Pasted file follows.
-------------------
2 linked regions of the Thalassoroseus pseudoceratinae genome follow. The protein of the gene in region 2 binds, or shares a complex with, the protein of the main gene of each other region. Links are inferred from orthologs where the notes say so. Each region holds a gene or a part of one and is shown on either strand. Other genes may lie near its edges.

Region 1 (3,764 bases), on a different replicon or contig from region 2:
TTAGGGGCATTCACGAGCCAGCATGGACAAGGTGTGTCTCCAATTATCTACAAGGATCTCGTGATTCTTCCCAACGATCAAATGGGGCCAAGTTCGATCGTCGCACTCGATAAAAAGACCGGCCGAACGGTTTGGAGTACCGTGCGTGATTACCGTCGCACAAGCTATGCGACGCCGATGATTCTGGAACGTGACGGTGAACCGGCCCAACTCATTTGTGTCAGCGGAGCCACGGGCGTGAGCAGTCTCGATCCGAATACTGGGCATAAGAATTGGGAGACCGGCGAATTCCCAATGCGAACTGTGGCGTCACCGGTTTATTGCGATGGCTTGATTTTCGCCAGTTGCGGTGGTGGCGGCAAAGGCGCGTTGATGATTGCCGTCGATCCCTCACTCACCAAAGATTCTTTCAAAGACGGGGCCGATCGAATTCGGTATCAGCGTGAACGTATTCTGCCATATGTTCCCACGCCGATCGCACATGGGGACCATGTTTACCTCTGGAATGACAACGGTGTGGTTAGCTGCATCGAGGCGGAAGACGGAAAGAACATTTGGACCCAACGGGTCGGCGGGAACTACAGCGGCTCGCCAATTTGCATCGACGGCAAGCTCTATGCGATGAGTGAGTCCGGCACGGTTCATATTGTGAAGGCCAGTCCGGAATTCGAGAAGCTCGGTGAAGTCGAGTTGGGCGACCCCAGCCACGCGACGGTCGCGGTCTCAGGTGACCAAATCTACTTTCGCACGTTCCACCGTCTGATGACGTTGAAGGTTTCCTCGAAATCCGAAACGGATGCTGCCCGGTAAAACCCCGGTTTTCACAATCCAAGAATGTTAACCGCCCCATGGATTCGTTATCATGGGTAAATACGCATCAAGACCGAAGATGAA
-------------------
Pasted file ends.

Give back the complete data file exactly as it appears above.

2 linked regions of the Thalassoroseus pseudoceratinae genome follow. The protein of the gene in region 2 binds, or shares a complex with, the protein of the main gene of each other region. Links are inferred from orthologs where the notes say so. Each region holds a gene or a part of one and is shown on either strand. Other genes may lie near its edges.

Region 1 (3,764 bases), on a different replicon or contig from region 2:
TTAGGGGCATTCACGAGCCAGCATGGACAAGGTGTGTCTCCAATTATCTACAAGGATCTCGTGATTCTTCCCAACGATCAAATGGGGCCAAGTTCGATCGTCGCACTCGATAAAAAGACCGGCCGAACGGTTTGGAGTACCGTGCGTGATTACCGTCGCACAAGCTATGCGACGCCGATGATTCTGGAACGTGACGGTGAACCGGCCCAACTCATTTGTGTCAGCGGAGCCACGGGCGTGAGCAGTCTCGATCCGAATACTGGGCATAAGAATTGGGAGACCGGCGAATTCCCAATGCGAACTGTGGCGTCACCGGTTTATTGCGATGGCTTGATTTTCGCCAGTTGCGGTGGTGGCGGCAAAGGCGCGTTGATGATTGCCGTCGATCCCTCACTCACCAAAGATTCTTTCAAAGACGGGGCCGATCGAATTCGGTATCAGCGTGAACGTATTCTGCCATATGTTCCCACGCCGATCGCACATGGGGACCATGTTTACCTCTGGAATGACAACGGTGTGGTTAGCTGCATCGAGGCGGAAGACGGAAAGAACATTTGGACCCAACGGGTCGGCGGGAACTACAGCGGCTCGCCAATTTGCATCGACGGCAAGCTCTATGCGATGAGTGAGTCCGGCACGGTTCATATTGTGAAGGCCAGTCCGGAATTCGAGAAGCTCGGTGAAGTCGAGTTGGGCGACCCCAGCCACGCGACGGTCGCGGTCTCAGGTGACCAAATCTACTTTCGCACGTTCCACCGTCTGATGACGTTGAAGGTTTCCTCGAAATCCGAAACGGATGCTGCCCGGTAAAACCCCGGTTTTCACAATCCAAGAATGTTAACCGCCCCATGGATTCGTTATCATGGGTAAATACGCATCAAGACCGAAGATGAA